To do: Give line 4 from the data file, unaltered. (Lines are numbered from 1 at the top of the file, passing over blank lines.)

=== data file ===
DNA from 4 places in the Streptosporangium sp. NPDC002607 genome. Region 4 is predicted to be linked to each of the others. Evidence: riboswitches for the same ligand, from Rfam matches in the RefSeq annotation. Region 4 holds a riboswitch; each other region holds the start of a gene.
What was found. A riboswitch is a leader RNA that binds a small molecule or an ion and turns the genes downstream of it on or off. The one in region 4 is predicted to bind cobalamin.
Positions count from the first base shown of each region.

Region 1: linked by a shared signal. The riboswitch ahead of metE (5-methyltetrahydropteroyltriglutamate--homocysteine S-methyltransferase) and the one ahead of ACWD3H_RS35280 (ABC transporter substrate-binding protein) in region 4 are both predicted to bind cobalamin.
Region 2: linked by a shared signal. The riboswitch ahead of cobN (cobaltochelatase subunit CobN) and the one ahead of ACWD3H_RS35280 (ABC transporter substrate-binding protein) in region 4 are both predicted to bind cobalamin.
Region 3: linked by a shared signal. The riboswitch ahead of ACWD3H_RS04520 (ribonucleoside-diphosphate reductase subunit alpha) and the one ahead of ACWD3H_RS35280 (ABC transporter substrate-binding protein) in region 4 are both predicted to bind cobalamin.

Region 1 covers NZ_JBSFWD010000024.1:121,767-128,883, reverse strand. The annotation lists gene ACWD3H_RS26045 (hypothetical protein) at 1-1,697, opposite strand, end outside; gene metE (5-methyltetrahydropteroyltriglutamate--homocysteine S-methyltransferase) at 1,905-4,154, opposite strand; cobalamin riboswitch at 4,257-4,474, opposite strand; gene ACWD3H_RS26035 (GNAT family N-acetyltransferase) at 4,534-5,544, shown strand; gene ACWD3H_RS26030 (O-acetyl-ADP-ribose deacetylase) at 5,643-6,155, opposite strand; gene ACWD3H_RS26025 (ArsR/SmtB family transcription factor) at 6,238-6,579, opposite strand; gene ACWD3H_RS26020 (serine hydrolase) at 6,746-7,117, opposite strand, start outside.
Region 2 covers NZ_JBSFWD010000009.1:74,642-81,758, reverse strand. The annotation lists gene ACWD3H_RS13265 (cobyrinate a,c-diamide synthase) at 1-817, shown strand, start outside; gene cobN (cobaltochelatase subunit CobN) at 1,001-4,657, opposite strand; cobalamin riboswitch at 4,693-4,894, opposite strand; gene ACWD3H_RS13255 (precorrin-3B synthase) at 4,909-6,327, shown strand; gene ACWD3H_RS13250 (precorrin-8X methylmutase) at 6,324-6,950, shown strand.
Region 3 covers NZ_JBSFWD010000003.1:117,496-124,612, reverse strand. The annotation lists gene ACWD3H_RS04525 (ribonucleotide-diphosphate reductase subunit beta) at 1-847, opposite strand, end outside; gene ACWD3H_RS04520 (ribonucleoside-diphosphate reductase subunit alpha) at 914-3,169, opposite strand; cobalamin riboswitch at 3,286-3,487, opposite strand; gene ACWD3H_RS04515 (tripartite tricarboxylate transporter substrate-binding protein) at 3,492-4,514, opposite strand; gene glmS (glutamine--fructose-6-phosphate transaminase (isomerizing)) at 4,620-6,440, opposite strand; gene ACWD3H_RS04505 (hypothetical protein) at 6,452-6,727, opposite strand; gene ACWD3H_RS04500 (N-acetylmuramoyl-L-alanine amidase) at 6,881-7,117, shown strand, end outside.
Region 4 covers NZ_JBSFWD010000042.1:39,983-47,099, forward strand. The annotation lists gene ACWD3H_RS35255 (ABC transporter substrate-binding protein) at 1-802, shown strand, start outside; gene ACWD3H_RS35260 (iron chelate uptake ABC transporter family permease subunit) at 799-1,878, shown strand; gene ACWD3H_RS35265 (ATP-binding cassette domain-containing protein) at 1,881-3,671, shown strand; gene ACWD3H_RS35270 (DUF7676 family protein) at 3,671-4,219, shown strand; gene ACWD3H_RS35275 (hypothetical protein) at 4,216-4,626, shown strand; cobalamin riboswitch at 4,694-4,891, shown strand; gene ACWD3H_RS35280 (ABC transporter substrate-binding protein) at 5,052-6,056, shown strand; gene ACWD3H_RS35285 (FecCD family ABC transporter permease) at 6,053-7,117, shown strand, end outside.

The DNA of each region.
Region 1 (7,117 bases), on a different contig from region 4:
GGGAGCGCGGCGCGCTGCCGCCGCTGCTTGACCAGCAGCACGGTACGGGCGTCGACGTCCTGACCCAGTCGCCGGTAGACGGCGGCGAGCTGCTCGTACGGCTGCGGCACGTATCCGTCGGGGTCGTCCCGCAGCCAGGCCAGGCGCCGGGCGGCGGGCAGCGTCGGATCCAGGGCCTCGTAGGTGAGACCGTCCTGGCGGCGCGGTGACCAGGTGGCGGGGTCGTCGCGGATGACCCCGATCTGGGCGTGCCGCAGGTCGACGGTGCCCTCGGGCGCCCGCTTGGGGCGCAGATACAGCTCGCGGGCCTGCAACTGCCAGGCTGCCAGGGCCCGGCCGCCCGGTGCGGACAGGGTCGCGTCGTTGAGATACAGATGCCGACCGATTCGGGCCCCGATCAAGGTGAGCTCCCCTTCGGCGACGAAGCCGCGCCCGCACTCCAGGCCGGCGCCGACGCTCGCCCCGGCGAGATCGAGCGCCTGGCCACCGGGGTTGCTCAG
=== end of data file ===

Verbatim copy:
Region 1: linked by a shared signal. The riboswitch ahead of metE (5-methyltetrahydropteroyltriglutamate--homocysteine S-methyltransferase) and the one ahead of ACWD3H_RS35280 (ABC transporter substrate-binding protein) in region 4 are both predicted to bind cobalamin.